On January, 2006 a previously healthy two-year-old boy was brought to the "Hospital das Clínicas" of São Paulo 12 hours after being attacked by a Rotweiller dog in the head. The boy did not lose consciousness, remained alert and responded appropriately. Examination showed a scalp injury on both sides of the head. The CT scan disclosed a depressed skull fracture in the right temporal bone, where the scalp injury was larger (Fig 1A). The child was submitted to surgery with a large incision. There were five depressed skull fractures in the temporal and parietal bones, not directly under the scalp injury itself, which were repaired with a wide craniotomy. The next day the child presented CSF leakage on the left side from the scalp injury, and underwent surgery for a second time. The second CT scan showed a skull fracture in the left temporal bone, not revealed in the first CT scan (Fig 1B). Surgery was carried out on this side and two depressed skull fractures were found not under the scalp wound, but some distance away (Fig 1C, 1D). A large craniotomy was performed and the dural laceration was treated. The boy received a wide spectrum prophylactic antibiotic (oxacilin, ceftriaxone and metronidazol) for 14 days, anti-rabies and anti-tetanus vaccines, rabies immunoglobulin, where treatment was complemented with psychological therapy. At a twelve month-follow-up, the boy was normal without any handicap.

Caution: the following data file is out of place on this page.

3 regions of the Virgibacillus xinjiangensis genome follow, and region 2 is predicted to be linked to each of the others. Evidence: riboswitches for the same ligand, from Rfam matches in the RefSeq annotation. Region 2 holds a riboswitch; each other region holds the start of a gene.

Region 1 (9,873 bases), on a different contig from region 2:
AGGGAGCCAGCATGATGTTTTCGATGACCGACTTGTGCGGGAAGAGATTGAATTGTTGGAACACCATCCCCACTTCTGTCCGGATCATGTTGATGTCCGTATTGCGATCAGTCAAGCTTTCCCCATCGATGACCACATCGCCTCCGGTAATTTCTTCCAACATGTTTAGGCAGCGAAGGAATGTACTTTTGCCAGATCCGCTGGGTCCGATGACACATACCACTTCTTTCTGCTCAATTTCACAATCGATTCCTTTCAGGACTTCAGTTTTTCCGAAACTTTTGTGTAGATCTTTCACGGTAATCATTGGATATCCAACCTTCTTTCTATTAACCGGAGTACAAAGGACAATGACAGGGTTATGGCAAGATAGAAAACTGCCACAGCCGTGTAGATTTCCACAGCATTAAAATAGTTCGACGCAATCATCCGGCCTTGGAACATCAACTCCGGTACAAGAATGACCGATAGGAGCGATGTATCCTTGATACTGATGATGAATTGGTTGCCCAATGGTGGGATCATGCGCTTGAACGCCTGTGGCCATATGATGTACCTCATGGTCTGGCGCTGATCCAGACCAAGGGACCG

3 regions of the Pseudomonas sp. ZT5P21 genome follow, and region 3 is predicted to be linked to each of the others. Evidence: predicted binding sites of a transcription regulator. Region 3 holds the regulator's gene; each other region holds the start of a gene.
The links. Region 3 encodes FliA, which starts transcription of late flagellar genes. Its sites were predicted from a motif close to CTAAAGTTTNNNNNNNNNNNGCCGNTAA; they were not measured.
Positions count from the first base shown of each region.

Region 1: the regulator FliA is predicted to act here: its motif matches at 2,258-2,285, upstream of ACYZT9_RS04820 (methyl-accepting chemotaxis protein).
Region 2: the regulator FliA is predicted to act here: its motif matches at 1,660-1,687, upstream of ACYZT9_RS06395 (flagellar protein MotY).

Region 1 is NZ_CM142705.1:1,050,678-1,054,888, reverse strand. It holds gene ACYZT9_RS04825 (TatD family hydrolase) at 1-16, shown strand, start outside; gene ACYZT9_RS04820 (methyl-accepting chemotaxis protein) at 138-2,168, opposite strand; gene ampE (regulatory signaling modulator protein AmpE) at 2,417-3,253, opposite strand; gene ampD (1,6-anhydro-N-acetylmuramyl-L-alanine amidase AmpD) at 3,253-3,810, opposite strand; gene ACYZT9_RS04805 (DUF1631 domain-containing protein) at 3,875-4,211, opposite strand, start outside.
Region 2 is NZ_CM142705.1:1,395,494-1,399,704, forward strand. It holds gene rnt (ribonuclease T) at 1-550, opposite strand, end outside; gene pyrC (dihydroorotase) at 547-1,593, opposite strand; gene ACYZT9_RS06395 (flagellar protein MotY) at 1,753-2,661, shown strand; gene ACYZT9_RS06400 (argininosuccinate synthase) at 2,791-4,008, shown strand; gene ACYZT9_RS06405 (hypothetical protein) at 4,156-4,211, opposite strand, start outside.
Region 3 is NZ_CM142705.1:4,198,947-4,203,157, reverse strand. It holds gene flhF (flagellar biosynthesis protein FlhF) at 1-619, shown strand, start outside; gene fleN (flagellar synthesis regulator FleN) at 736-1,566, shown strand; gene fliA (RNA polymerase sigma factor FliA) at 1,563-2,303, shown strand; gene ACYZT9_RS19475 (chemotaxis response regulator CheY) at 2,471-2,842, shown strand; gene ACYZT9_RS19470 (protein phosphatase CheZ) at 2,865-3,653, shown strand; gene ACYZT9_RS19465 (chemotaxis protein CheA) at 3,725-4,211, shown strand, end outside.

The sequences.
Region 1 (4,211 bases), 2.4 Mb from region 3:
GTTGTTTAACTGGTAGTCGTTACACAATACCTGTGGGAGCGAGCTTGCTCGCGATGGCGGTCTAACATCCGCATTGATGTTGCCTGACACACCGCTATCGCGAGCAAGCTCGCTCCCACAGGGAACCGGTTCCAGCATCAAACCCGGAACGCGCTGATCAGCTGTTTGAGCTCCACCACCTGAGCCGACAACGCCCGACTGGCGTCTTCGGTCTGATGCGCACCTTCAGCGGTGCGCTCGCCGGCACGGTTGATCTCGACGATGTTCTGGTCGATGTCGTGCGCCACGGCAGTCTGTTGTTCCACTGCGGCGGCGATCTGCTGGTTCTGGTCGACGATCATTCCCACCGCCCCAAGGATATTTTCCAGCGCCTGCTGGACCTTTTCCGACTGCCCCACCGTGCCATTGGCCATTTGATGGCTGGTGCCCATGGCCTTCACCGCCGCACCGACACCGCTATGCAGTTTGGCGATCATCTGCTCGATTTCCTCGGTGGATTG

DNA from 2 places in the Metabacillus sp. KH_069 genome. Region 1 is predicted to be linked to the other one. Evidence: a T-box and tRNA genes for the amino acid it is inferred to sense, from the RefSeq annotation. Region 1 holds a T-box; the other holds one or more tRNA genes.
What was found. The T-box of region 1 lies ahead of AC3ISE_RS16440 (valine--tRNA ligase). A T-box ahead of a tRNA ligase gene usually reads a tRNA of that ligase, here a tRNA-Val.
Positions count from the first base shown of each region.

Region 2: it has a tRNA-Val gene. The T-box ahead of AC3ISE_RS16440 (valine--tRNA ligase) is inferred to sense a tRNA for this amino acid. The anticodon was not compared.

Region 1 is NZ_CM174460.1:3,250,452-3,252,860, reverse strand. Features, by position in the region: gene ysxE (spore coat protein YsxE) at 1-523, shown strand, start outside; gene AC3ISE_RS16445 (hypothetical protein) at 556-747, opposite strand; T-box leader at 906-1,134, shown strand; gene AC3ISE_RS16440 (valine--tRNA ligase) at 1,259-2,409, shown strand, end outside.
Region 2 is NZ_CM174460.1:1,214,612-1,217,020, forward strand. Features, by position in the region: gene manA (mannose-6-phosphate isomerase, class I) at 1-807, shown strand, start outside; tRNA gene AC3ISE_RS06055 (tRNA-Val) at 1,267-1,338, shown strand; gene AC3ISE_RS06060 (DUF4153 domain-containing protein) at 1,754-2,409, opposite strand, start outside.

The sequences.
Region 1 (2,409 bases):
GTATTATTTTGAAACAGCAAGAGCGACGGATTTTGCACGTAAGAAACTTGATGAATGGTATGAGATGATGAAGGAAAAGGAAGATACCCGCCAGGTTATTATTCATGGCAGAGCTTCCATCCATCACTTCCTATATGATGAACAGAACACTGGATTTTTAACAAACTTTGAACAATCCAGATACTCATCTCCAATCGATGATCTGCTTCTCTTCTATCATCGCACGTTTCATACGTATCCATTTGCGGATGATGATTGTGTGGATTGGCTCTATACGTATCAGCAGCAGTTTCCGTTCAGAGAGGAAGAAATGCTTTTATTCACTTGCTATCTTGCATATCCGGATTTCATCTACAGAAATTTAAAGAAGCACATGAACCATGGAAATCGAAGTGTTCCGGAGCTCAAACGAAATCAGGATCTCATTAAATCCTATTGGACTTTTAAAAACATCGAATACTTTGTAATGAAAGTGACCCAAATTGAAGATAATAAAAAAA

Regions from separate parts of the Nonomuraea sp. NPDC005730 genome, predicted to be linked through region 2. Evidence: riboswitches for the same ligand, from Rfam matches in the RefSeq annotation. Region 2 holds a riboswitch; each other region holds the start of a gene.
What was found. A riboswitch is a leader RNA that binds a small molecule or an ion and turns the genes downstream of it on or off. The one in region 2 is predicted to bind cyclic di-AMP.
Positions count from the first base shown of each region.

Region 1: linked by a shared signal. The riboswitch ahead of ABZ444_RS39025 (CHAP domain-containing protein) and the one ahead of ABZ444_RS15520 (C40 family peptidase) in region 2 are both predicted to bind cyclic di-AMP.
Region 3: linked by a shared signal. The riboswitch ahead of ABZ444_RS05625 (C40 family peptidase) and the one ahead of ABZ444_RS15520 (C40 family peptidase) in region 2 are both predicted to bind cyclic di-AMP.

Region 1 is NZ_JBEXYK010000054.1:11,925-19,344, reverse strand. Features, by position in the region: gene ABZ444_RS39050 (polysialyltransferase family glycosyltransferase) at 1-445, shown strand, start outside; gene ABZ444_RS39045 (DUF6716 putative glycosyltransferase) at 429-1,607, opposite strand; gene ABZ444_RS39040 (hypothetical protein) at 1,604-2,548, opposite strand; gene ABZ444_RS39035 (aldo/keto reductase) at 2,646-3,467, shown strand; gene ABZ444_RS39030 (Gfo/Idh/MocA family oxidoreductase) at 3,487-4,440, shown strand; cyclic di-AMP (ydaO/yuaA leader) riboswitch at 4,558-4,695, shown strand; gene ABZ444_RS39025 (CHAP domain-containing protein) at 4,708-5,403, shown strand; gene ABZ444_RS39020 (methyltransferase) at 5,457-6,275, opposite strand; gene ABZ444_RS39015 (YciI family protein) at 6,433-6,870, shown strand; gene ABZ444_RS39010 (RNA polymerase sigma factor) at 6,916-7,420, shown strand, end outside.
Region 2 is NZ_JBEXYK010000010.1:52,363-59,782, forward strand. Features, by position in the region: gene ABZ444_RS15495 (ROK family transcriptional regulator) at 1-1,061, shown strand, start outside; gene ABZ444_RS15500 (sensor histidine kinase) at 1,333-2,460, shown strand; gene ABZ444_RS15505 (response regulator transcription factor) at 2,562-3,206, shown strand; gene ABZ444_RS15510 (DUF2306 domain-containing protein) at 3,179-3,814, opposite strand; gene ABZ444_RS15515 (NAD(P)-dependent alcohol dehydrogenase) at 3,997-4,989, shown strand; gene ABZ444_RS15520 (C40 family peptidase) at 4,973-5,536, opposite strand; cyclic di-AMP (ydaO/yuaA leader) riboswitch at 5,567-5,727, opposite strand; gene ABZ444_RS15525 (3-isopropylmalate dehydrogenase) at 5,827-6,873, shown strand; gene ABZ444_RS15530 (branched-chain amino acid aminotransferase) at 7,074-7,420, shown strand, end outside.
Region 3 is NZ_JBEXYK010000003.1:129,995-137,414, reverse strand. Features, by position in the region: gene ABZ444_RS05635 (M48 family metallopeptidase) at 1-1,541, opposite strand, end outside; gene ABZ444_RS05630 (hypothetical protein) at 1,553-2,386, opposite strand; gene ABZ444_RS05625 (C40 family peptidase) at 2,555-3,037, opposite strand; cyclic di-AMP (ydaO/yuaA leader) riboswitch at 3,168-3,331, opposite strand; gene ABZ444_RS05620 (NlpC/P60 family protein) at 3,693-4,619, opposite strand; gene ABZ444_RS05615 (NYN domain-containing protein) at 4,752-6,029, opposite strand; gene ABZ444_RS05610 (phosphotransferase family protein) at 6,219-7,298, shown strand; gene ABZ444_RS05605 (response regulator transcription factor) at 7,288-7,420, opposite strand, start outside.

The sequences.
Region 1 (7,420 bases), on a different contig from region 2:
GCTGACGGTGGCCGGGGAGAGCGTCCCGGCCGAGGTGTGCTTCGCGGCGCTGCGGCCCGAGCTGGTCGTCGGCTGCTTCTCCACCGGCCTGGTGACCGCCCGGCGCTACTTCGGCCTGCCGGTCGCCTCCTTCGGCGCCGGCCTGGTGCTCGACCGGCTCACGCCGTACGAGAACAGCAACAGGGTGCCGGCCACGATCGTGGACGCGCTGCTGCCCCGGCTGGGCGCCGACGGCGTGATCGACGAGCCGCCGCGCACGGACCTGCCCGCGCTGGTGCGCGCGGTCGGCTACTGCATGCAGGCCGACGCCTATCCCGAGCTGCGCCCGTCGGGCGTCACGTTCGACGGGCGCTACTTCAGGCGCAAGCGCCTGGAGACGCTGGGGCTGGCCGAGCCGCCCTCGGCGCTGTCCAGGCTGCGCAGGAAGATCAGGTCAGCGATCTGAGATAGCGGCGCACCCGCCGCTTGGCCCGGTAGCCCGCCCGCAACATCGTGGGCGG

Case 2

On May, 2006 a previously healthy three-year-old girl was brought to the "Hospital das Clínicas" of São Paulo 10 hours after she had been attacked to the head by a pitbull dog. She did not lose consciousness and presented scalp injuries on both sides of the head as well as to the posterior region of the head. The girl was conscious and responded appropriately. The CT scan showed a complex depressed skull fracture in the left temporal bone; two depressed skull fractures in the occipital bone and signs of pneumocephalus. The 3D CT showed both bone and brain injuries (Fig 2). The girl was submitted to surgery with wide exposure of the lesions. Fractures and dural lacerations were corrected and (Figs 3 and 4). After surgical treatment she received prophylactic antibiotics (oxacilin, ceftriaxone and metronidazol) for 14 days, anti-rabies and anti-tetanus vaccine, rabies immunoglobulin and the treatment was complemented with psychological therapy. After a follow-up of twelve months, the girl was normal without any handicap.